The fact that Madison includes the line “whether amounting to a majority or minority of the whole” in his definition of factions is quite significant. Can the majority ever be wrong? Since most Americans believe that democracy should serve the interests of the majority (majority rules), how can a majority “faction” ever represent views inconsistent with the good of the whole? Critics of the Federalists Papers argue that Madison’s definition of factions is extremely anti-democratic in nature. Even though a faction’s viewpoints may be destructive to the institution of American government, the government’s main role is to represent the will of the people regardless of subsequent effects. However, certainly one can understand Madison’s concerns regarding “factions” as he does not desire to see the government which the Constitution created, a government which is based upon many of his ideas, suffer irreparable harm.
Since the Federalists were not idealists and recognized the openness of representatives in government to corruption, the Federalists were strong supporters of a system of “checks and balances” to aid in minimizing this risk. “If men were angels, no government would be necessary. If angels were to govern men, neither external nor internal controuls on government would be necessary,” writes Madison over the necessity of monitoring and regulating government agents. A system of “checks and balances” prevents any one group in government from usurping power from another. The primary purpose of this elaborate system is to safeguard the American public from the ill-intended actions of power-hungry representatives. “The people can never willfully betray their own interests: But they may possible be betrayed by the representatives of the people; and the danger will be evidently greater where the whole legislative trust is lodged in the hands of one body of men, than where the concurrence of separate and dissimilar bodies is required in every public act,” is a logical statement Madison makes within the Federalist Papers. Representatives are elected first to serve the interests of their constituents, but secondly to safeguard the well being of the nation as a whole. Most often when a representative or representative body attempts to obtain an unequal share of power, they are acting in direct violation of the general public good. By involving several distinct governing bodies in the decision-making process, evil ambitions are easier to squelch.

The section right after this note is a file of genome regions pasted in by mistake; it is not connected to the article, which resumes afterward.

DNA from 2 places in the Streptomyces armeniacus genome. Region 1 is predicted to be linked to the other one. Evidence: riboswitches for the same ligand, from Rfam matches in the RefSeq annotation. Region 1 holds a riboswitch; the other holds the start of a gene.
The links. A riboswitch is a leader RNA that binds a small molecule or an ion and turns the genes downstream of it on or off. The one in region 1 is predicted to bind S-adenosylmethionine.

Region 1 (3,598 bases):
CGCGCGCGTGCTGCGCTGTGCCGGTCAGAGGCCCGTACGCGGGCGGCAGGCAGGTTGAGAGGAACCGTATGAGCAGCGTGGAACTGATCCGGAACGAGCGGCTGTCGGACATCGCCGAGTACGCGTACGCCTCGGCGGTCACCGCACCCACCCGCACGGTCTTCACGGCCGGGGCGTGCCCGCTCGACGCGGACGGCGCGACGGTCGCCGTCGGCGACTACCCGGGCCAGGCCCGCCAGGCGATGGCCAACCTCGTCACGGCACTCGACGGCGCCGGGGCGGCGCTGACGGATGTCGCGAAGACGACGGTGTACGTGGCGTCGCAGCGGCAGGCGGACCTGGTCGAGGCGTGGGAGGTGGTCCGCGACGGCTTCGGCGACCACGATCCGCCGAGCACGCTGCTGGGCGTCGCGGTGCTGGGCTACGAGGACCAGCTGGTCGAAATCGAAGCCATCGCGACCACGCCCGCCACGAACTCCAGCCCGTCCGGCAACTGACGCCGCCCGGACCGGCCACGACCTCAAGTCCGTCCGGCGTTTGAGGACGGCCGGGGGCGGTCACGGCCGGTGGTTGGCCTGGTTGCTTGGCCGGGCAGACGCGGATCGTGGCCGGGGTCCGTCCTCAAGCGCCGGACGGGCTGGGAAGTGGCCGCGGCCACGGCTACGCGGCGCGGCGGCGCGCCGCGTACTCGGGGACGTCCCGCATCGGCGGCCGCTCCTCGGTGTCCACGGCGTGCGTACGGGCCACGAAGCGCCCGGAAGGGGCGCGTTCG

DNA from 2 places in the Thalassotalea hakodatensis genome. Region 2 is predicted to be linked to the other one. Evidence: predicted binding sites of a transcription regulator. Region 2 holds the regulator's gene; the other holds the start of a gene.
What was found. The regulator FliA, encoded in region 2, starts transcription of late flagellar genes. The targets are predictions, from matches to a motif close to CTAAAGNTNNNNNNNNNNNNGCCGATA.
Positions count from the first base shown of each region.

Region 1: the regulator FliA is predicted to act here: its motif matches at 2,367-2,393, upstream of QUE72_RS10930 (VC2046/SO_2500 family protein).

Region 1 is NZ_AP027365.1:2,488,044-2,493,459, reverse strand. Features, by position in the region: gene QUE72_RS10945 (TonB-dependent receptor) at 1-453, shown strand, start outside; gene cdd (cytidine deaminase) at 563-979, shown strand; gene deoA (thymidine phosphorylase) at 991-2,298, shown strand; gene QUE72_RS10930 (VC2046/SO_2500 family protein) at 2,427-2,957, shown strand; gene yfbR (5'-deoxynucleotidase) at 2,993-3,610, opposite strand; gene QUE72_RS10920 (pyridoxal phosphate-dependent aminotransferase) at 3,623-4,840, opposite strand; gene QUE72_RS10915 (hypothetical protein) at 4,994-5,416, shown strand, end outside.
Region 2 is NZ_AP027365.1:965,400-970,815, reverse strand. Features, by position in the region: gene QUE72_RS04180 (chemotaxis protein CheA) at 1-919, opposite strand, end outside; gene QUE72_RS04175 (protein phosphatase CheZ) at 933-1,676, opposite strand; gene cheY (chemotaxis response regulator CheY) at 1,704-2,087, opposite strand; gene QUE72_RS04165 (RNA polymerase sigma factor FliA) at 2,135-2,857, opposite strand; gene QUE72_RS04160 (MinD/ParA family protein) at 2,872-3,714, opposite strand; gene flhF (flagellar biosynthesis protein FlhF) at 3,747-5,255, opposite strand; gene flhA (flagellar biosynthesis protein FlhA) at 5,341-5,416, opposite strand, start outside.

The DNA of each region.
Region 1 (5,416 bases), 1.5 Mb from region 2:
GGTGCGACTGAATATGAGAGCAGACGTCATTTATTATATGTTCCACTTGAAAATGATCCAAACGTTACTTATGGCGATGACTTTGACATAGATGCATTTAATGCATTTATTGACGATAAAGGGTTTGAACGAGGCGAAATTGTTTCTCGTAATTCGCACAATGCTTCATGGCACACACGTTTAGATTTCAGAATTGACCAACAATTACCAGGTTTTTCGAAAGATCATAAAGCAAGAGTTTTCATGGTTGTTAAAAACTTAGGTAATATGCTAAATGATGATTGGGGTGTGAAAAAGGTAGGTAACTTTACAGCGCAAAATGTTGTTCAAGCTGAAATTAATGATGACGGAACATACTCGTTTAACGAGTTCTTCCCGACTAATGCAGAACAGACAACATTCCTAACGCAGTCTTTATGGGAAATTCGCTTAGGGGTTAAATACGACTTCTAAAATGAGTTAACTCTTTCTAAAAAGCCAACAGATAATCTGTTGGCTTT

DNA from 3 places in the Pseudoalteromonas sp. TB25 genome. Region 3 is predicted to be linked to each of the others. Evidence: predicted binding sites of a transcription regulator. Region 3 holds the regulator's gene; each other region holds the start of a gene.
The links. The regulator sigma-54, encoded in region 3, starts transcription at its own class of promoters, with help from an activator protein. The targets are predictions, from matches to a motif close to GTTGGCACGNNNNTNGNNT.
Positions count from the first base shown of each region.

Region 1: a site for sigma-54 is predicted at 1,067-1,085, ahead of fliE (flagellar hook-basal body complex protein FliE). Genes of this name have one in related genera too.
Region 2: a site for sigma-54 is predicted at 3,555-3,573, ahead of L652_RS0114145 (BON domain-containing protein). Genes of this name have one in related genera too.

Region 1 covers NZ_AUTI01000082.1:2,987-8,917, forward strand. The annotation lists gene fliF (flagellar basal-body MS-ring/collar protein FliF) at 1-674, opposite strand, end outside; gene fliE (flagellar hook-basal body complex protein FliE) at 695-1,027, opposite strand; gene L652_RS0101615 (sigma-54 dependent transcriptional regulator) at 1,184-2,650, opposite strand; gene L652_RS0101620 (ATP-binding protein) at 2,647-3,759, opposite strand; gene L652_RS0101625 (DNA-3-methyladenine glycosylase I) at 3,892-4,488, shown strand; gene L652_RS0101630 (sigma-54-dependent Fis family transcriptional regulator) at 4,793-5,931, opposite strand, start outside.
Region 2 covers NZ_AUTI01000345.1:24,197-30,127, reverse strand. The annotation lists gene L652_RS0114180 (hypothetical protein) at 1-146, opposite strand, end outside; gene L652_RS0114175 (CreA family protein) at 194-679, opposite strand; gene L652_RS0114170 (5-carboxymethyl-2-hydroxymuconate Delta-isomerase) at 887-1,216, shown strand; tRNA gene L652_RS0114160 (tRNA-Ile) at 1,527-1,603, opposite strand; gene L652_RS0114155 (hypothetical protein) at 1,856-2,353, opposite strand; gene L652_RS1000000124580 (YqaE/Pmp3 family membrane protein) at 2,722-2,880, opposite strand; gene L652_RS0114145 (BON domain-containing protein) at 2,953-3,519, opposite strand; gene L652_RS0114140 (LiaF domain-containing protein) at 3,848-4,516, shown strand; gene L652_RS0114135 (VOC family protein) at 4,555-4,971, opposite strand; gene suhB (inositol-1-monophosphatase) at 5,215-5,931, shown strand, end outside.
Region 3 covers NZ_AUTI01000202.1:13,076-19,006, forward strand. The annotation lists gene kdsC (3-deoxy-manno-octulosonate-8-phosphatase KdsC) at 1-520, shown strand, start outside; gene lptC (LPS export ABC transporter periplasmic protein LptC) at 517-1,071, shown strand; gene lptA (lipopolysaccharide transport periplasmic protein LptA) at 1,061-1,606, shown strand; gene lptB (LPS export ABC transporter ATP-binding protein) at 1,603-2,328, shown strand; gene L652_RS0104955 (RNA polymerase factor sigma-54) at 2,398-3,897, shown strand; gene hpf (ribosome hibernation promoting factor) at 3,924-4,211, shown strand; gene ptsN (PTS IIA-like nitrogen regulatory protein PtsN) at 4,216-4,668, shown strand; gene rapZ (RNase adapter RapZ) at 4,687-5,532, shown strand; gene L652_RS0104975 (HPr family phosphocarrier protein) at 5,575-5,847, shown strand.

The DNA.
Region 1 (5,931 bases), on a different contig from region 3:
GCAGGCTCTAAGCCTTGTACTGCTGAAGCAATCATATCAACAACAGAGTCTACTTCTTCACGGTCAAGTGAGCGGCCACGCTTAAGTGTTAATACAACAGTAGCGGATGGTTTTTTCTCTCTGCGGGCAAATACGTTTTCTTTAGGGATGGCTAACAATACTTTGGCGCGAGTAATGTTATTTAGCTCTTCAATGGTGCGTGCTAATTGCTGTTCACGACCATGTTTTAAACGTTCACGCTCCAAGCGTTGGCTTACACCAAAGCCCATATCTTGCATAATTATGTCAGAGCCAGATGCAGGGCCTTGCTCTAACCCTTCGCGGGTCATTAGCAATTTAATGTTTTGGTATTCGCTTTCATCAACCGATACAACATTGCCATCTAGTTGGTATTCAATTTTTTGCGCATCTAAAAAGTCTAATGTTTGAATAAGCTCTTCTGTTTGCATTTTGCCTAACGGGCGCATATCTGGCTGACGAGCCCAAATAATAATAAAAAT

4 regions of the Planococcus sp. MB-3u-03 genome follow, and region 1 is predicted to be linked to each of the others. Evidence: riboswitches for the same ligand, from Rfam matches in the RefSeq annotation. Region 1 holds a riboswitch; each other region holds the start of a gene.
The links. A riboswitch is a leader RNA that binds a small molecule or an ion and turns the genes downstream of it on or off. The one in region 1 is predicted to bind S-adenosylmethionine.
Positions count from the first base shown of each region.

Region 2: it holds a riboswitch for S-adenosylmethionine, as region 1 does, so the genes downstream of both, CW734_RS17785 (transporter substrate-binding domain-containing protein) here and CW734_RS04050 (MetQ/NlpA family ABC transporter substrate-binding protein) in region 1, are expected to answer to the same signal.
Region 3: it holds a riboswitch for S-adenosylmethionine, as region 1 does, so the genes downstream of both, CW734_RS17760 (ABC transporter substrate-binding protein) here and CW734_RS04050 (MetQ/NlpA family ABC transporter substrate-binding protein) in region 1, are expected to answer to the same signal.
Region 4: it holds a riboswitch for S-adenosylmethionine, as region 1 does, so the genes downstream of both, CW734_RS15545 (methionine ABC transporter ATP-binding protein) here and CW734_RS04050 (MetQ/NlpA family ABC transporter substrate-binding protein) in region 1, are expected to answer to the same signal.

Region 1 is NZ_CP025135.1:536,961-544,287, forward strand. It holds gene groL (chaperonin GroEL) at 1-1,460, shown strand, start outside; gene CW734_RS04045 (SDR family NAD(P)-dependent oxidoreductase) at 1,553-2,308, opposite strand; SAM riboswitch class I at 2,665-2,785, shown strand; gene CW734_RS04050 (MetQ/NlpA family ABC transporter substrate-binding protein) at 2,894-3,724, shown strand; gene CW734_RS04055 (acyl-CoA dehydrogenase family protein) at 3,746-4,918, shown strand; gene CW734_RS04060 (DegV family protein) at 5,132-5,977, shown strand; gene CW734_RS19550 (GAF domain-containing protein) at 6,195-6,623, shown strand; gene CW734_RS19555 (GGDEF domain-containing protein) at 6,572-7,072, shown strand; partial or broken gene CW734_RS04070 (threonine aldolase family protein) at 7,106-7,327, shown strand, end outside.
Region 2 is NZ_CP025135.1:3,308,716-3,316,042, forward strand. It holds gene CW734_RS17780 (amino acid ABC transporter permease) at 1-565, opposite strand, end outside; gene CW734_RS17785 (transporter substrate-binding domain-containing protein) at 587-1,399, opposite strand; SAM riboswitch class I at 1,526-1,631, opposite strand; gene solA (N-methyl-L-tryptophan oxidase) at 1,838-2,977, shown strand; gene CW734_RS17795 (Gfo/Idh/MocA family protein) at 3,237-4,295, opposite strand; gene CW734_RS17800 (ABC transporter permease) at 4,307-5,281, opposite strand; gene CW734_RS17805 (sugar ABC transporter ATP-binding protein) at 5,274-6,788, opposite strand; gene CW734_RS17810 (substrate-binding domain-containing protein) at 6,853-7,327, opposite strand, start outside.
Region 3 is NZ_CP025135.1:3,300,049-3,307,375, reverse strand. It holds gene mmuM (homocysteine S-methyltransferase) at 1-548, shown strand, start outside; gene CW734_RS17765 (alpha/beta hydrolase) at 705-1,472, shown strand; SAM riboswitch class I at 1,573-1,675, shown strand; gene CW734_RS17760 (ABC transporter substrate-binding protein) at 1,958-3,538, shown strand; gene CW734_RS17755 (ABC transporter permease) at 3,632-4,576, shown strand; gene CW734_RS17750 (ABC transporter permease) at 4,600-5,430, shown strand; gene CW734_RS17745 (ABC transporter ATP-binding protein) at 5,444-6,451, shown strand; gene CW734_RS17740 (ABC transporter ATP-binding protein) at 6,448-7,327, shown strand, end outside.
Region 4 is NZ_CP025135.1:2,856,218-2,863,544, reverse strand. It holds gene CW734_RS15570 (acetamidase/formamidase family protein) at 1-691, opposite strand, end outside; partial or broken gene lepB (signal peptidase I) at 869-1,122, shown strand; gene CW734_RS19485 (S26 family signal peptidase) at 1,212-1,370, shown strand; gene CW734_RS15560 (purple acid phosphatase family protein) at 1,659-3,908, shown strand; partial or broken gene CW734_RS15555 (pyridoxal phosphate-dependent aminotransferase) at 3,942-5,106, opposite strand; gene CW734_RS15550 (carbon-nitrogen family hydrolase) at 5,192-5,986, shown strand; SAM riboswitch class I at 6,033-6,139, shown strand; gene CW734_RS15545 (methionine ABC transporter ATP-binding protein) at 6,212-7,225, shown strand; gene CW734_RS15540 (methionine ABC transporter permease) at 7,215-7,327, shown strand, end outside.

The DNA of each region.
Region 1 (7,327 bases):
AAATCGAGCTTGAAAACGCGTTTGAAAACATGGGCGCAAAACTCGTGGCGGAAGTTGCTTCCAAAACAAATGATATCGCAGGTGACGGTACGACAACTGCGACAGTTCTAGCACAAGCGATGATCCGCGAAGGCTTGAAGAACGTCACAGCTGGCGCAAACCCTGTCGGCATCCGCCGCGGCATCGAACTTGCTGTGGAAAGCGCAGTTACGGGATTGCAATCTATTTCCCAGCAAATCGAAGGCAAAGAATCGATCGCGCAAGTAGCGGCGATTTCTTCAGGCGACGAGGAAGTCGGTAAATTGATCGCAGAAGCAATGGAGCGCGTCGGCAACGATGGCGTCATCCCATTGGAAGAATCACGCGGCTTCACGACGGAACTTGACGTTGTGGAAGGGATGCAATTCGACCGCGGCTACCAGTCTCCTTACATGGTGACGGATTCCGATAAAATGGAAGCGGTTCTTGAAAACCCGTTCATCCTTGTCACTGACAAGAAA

Critics of the Federalist Papers draw upon the veto power of the President of the United States, the supposed representative of the entire nation, to prove errors in the Federalist system of “checks and balances”. In order to override a presidential veto, a two-thirds vote in congress is required. In essence, the president becomes more powerful than all the nation’s representatives as a two-thirds vote is extremely difficult to obtain. If the goal of the “checks and balance” system is to prevent the concentration of power in the hands of a few, the presidential veto hardly accomplishes this goal. Although the president cannot create new law, his ability to prevent new law resembles the power held by a dictator. How democratic can one man’s vote be?
The Federalists believed in a form of government that is not consistent with the textbook definition of “majority rules”. They believed in a modified version of democracy- a pragmatic type of democracy. They believed in a democracy which sometimes neglects the majority vote in order to ensure the stability of American government. They believed in a democracy which does not blindly put all trust within its elected officials. They believed in a democracy which nurtures the free soul of the American public. Such a democracy is alive and well in the United States. Is America democratic?